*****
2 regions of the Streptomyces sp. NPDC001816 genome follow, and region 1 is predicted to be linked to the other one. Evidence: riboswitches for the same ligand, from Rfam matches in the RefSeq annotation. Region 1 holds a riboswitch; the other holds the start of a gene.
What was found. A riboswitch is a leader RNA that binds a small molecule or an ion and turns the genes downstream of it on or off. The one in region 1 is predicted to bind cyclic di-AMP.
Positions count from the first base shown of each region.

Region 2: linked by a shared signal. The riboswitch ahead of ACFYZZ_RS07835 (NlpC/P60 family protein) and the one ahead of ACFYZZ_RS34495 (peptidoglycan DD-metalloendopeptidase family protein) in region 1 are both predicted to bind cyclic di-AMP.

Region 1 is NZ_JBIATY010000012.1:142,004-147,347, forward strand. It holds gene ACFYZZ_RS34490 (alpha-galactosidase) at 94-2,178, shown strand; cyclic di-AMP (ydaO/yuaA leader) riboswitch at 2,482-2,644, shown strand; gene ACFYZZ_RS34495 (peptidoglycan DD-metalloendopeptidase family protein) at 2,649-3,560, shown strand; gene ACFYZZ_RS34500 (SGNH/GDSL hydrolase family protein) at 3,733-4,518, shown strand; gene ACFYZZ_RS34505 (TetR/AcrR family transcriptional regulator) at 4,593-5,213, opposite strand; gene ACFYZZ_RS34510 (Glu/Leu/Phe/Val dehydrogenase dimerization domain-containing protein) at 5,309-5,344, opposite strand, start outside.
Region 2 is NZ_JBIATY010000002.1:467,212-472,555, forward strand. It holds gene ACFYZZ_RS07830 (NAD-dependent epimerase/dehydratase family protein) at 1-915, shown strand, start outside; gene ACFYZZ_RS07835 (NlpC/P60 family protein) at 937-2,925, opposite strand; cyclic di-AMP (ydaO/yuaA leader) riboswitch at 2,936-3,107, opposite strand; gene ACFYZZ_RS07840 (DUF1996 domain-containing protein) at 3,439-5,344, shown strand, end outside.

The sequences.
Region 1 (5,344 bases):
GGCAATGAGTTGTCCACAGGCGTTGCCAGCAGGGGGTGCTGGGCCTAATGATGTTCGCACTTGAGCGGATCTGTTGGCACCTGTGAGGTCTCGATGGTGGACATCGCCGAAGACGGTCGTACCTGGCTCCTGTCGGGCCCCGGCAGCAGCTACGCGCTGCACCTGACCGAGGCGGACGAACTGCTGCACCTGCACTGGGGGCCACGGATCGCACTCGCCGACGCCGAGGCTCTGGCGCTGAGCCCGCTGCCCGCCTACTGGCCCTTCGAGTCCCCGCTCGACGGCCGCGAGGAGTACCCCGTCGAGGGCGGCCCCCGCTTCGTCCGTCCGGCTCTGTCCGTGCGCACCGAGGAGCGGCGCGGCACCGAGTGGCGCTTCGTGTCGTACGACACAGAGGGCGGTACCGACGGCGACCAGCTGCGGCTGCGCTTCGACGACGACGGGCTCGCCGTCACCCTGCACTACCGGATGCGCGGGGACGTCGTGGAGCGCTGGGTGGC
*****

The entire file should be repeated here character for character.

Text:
2 regions of the Streptomyces sp. NPDC001816 genome follow, and region 1 is predicted to be linked to the other one. Evidence: riboswitches for the same ligand, from Rfam matches in the RefSeq annotation. Region 1 holds a riboswitch; the other holds the start of a gene.
What was found. A riboswitch is a leader RNA that binds a small molecule or an ion and turns the genes downstream of it on or off. The one in region 1 is predicted to bind cyclic di-AMP.
Positions count from the first base shown of each region.

Region 2: linked by a shared signal. The riboswitch ahead of ACFYZZ_RS07835 (NlpC/P60 family protein) and the one ahead of ACFYZZ_RS34495 (peptidoglycan DD-metalloendopeptidase family protein) in region 1 are both predicted to bind cyclic di-AMP.

Region 1 is NZ_JBIATY010000012.1:142,004-147,347, forward strand. It holds gene ACFYZZ_RS34490 (alpha-galactosidase) at 94-2,178, shown strand; cyclic di-AMP (ydaO/yuaA leader) riboswitch at 2,482-2,644, shown strand; gene ACFYZZ_RS34495 (peptidoglycan DD-metalloendopeptidase family protein) at 2,649-3,560, shown strand; gene ACFYZZ_RS34500 (SGNH/GDSL hydrolase family protein) at 3,733-4,518, shown strand; gene ACFYZZ_RS34505 (TetR/AcrR family transcriptional regulator) at 4,593-5,213, opposite strand; gene ACFYZZ_RS34510 (Glu/Leu/Phe/Val dehydrogenase dimerization domain-containing protein) at 5,309-5,344, opposite strand, start outside.
Region 2 is NZ_JBIATY010000002.1:467,212-472,555, forward strand. It holds gene ACFYZZ_RS07830 (NAD-dependent epimerase/dehydratase family protein) at 1-915, shown strand, start outside; gene ACFYZZ_RS07835 (NlpC/P60 family protein) at 937-2,925, opposite strand; cyclic di-AMP (ydaO/yuaA leader) riboswitch at 2,936-3,107, opposite strand; gene ACFYZZ_RS07840 (DUF1996 domain-containing protein) at 3,439-5,344, shown strand, end outside.

The sequences.
Region 1 (5,344 bases):
GGCAATGAGTTGTCCACAGGCGTTGCCAGCAGGGGGTGCTGGGCCTAATGATGTTCGCACTTGAGCGGATCTGTTGGCACCTGTGAGGTCTCGATGGTGGACATCGCCGAAGACGGTCGTACCTGGCTCCTGTCGGGCCCCGGCAGCAGCTACGCGCTGCACCTGACCGAGGCGGACGAACTGCTGCACCTGCACTGGGGGCCACGGATCGCACTCGCCGACGCCGAGGCTCTGGCGCTGAGCCCGCTGCCCGCCTACTGGCCCTTCGAGTCCCCGCTCGACGGCCGCGAGGAGTACCCCGTCGAGGGCGGCCCCCGCTTCGTCCGTCCGGCTCTGTCCGTGCGCACCGAGGAGCGGCGCGGCACCGAGTGGCGCTTCGTGTCGTACGACACAGAGGGCGGTACCGACGGCGACCAGCTGCGGCTGCGCTTCGACGACGACGGGCTCGCCGTCACCCTGCACTACCGGATGCGCGGGGACGTCGTGGAGCGCTGGGTGGC